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This article is written by a student writer from the Her Campus at SAU chapter.

Here are 5 tips to help every student survive midterm week. 

1. Set aside a specific amount of time for studying. If you have multiple exams approaching, it may seem overwhelming to try to find time to study for all of your tests, which may eventually lead to pushing off studying altogether. Allocating specific amounts of review time for each subject will prevent you from getting overwhelmed or stuck on one subject for too long. Once the study time for that test is up (ex: 30 minutes), move on to the next subject.

2. Try not to mess with your meal/sleep schedule. Of course, you’ve always heard to “get a good night’s sleep” before a big test, but as college students, we often find ourselves up into the early hours of the morning finishing assignments and studying while half-asleep. I’ve personally found it best not to stray too far from my normal meal times and when I normally go to bed. Messing with either of these two important aspects can have negative effects on your body leading up to your tests, such as headaches and trouble focusing on/remembering information.

3. Talk to your professors. 90% of the time your professors will be more than willing to answer your questions regarding the midterm exam. Whether it’s a question about content, the format of the exam, or clarifying information, the person with the most knowledge of the test will be your professor. Some professors even set up additional office hours before/during midterm week specifically for students to come and ask questions. Your professors want to see you do well on the exam, and they are willing to provide the resources if you ask.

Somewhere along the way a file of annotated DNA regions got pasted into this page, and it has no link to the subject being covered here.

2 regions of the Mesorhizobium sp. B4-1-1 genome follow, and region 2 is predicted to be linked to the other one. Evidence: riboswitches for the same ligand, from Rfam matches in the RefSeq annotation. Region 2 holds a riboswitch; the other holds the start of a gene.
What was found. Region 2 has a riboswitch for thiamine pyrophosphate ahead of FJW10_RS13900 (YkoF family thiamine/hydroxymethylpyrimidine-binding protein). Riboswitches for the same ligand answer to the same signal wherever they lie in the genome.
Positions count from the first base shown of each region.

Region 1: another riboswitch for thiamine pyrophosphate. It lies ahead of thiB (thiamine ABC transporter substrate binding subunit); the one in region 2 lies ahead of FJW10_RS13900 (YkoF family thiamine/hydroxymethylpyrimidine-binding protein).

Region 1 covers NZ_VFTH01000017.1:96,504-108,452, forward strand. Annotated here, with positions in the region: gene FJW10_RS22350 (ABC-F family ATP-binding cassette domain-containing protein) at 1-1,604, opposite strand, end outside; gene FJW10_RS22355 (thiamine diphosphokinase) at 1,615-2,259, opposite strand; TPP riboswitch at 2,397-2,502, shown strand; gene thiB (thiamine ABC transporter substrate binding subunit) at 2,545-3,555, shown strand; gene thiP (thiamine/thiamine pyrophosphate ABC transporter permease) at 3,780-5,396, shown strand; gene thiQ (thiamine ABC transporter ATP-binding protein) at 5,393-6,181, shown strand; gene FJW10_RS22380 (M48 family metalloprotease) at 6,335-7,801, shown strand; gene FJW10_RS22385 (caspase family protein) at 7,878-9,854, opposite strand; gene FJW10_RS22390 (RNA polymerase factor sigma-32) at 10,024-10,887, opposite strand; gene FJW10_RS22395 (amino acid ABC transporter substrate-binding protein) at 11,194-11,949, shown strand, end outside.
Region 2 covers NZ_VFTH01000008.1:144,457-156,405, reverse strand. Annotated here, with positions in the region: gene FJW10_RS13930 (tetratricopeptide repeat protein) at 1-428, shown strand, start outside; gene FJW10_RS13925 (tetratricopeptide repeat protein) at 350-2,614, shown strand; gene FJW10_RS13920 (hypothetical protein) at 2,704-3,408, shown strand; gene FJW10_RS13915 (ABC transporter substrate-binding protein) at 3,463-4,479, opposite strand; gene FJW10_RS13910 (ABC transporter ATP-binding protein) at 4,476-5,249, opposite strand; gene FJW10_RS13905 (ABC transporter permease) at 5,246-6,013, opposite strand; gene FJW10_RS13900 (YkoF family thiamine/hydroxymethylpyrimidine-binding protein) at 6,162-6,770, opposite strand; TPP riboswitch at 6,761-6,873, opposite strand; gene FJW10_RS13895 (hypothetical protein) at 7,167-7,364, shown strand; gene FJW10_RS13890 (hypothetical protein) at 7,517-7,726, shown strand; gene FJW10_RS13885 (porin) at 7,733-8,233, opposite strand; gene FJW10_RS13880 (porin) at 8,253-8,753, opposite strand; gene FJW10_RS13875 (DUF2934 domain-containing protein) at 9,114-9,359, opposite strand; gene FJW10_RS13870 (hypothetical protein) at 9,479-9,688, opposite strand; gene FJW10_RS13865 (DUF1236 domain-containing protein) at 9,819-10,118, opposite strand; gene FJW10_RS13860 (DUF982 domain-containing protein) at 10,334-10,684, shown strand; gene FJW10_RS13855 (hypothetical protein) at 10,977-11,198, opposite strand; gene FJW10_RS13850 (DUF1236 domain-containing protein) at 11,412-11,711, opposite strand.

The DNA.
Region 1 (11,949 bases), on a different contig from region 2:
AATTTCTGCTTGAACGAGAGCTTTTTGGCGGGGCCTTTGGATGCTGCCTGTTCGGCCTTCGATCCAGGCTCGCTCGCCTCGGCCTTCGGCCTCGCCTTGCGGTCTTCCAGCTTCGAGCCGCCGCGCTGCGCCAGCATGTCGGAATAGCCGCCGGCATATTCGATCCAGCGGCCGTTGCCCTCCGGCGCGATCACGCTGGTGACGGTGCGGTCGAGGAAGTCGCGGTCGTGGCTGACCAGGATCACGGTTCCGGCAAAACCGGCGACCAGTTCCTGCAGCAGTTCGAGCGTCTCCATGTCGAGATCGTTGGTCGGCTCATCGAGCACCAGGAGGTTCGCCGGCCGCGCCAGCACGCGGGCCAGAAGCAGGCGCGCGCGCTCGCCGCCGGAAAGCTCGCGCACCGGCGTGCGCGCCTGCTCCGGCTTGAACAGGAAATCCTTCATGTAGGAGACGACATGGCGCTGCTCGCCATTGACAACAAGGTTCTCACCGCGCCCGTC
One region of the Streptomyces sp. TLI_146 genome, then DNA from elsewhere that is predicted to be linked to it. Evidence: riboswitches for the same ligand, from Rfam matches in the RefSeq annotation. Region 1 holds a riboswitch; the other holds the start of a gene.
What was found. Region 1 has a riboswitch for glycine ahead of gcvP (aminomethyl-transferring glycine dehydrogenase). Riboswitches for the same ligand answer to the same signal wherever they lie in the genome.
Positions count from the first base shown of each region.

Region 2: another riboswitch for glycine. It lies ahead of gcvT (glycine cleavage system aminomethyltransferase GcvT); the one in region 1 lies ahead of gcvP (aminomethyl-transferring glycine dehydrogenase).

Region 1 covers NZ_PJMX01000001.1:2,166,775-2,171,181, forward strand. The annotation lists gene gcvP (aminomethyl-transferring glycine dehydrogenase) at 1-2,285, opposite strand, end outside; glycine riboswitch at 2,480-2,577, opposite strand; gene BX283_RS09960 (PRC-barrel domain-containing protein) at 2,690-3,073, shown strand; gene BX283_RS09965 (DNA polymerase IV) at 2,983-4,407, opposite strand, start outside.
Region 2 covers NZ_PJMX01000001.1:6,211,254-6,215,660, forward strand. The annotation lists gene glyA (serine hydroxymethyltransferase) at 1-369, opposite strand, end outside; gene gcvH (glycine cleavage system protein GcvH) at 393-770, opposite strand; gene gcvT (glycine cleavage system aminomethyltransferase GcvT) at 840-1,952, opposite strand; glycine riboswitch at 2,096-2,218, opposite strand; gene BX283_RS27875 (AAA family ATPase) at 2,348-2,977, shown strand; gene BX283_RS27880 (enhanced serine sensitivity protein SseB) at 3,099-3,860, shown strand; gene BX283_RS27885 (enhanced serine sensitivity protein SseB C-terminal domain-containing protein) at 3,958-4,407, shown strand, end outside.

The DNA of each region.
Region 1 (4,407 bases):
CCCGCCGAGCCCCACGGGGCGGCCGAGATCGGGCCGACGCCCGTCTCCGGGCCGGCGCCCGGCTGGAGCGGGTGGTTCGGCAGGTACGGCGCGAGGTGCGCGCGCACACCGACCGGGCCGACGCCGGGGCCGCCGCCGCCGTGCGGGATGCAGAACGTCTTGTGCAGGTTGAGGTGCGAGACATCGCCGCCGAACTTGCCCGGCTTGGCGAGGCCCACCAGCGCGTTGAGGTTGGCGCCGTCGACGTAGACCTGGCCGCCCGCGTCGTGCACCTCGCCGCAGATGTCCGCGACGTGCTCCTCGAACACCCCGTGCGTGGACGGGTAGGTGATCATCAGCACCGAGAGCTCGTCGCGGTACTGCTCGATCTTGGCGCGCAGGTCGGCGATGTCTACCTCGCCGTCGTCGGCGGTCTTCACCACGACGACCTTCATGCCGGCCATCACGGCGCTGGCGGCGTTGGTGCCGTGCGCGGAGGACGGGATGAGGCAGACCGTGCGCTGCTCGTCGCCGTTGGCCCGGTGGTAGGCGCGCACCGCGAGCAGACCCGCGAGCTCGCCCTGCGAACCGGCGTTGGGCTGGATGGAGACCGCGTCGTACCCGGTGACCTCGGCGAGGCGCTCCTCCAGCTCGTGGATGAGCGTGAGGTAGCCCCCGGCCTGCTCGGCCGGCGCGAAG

4. Stay organized. As a visual learner, I find I study best by highlighting important information in my notes, rewriting key points, and creating a midterm outline. Staying organized while studying will keep you from becoming overwhelmed and help you avoid trying to commit everything to memory at once. 

5. Give yourself breaks. While of course, it is important to study, you also need to make sure you’re allowing yourself time to process the information you’ve studied and give your brain a break from reviewing multiple different subjects. Whether you relax best by taking a nap, browsing social media, or eating dinner with friends, it gives you time away from your notes and textbooks.

Abby is a VP Editor in Chief at HC@ SAU. She overseas the editors and editing articles. Beyond HC, Abby is involved in STEP. Abby is majoring in Human Performance and Fitness, Pre-Occupational Therapy. In her free time, Abby enjoys playing with her bunny, Lulu and going out with friends to get coffee. Fun fact: Lulu is our club mascot!